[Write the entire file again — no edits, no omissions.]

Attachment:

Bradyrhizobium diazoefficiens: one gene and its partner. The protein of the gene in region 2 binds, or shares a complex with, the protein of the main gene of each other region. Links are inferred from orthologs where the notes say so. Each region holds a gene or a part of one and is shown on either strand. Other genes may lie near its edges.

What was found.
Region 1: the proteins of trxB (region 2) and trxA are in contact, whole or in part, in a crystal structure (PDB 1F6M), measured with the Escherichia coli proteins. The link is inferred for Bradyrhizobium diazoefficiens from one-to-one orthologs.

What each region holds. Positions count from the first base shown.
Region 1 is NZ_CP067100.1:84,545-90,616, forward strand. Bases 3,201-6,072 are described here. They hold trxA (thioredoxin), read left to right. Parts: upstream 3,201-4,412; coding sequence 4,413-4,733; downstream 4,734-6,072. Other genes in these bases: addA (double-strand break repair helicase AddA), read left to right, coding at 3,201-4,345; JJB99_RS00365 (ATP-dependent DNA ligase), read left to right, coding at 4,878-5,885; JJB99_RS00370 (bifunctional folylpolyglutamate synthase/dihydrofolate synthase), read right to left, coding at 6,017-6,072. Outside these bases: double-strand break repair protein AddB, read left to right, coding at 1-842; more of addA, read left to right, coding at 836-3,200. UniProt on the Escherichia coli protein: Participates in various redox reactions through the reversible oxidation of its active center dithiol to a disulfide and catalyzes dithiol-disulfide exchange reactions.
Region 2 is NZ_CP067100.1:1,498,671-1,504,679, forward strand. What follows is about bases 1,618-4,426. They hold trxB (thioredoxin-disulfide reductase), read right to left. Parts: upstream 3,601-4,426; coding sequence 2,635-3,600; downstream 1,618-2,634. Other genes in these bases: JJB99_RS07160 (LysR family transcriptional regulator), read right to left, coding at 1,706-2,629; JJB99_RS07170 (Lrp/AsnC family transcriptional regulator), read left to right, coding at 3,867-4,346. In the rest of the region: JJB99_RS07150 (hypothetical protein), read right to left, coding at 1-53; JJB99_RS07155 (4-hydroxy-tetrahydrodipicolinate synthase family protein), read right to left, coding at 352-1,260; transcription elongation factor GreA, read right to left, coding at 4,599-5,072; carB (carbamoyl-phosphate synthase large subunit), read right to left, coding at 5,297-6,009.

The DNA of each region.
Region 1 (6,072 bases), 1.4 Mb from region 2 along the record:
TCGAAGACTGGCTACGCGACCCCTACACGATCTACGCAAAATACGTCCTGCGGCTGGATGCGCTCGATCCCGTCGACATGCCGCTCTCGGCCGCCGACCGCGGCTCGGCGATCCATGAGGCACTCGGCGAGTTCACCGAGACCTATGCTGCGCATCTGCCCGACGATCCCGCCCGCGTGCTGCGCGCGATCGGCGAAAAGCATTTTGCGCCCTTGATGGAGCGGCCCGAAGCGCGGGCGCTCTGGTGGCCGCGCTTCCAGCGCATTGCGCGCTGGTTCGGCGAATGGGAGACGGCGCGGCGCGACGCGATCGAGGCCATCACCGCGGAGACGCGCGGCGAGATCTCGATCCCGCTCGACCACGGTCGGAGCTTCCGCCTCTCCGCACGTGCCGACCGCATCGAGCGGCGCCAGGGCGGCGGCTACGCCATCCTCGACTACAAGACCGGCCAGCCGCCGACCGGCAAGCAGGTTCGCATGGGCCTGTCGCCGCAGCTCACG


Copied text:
Bradyrhizobium diazoefficiens: one gene and its partner. The protein of the gene in region 2 binds, or shares a complex with, the protein of the main gene of each other region. Links are inferred from orthologs where the notes say so. Each region holds a gene or a part of one and is shown on either strand. Other genes may lie near its edges.

What was found.
Region 1: the proteins of trxB (region 2) and trxA are in contact, whole or in part, in a crystal structure (PDB 1F6M), measured with the Escherichia coli proteins. The link is inferred for Bradyrhizobium diazoefficiens from one-to-one orthologs.

What each region holds. Positions count from the first base shown.
Region 1 is NZ_CP067100.1:84,545-90,616, forward strand. Bases 3,201-6,072 are described here. They hold trxA (thioredoxin), read left to right. Parts: upstream 3,201-4,412; coding sequence 4,413-4,733; downstream 4,734-6,072. Other genes in these bases: addA (double-strand break repair helicase AddA), read left to right, coding at 3,201-4,345; JJB99_RS00365 (ATP-dependent DNA ligase), read left to right, coding at 4,878-5,885; JJB99_RS00370 (bifunctional folylpolyglutamate synthase/dihydrofolate synthase), read right to left, coding at 6,017-6,072. Outside these bases: double-strand break repair protein AddB, read left to right, coding at 1-842; more of addA, read left to right, coding at 836-3,200. UniProt on the Escherichia coli protein: Participates in various redox reactions through the reversible oxidation of its active center dithiol to a disulfide and catalyzes dithiol-disulfide exchange reactions.
Region 2 is NZ_CP067100.1:1,498,671-1,504,679, forward strand. What follows is about bases 1,618-4,426. They hold trxB (thioredoxin-disulfide reductase), read right to left. Parts: upstream 3,601-4,426; coding sequence 2,635-3,600; downstream 1,618-2,634. Other genes in these bases: JJB99_RS07160 (LysR family transcriptional regulator), read right to left, coding at 1,706-2,629; JJB99_RS07170 (Lrp/AsnC family transcriptional regulator), read left to right, coding at 3,867-4,346. In the rest of the region: JJB99_RS07150 (hypothetical protein), read right to left, coding at 1-53; JJB99_RS07155 (4-hydroxy-tetrahydrodipicolinate synthase family protein), read right to left, coding at 352-1,260; transcription elongation factor GreA, read right to left, coding at 4,599-5,072; carB (carbamoyl-phosphate synthase large subunit), read right to left, coding at 5,297-6,009.

The DNA of each region.
Region 1 (6,072 bases), 1.4 Mb from region 2 along the record:
TCGAAGACTGGCTACGCGACCCCTACACGATCTACGCAAAATACGTCCTGCGGCTGGATGCGCTCGATCCCGTCGACATGCCGCTCTCGGCCGCCGACCGCGGCTCGGCGATCCATGAGGCACTCGGCGAGTTCACCGAGACCTATGCTGCGCATCTGCCCGACGATCCCGCCCGCGTGCTGCGCGCGATCGGCGAAAAGCATTTTGCGCCCTTGATGGAGCGGCCCGAAGCGCGGGCGCTCTGGTGGCCGCGCTTCCAGCGCATTGCGCGCTGGTTCGGCGAATGGGAGACGGCGCGGCGCGACGCGATCGAGGCCATCACCGCGGAGACGCGCGGCGAGATCTCGATCCCGCTCGACCACGGTCGGAGCTTCCGCCTCTCCGCACGTGCCGACCGCATCGAGCGGCGCCAGGGCGGCGGCTACGCCATCCTCGACTACAAGACCGGCCAGCCGCCGACCGGCAAGCAGGTTCGCATGGGCCTGTCGCCGCAGCTCACG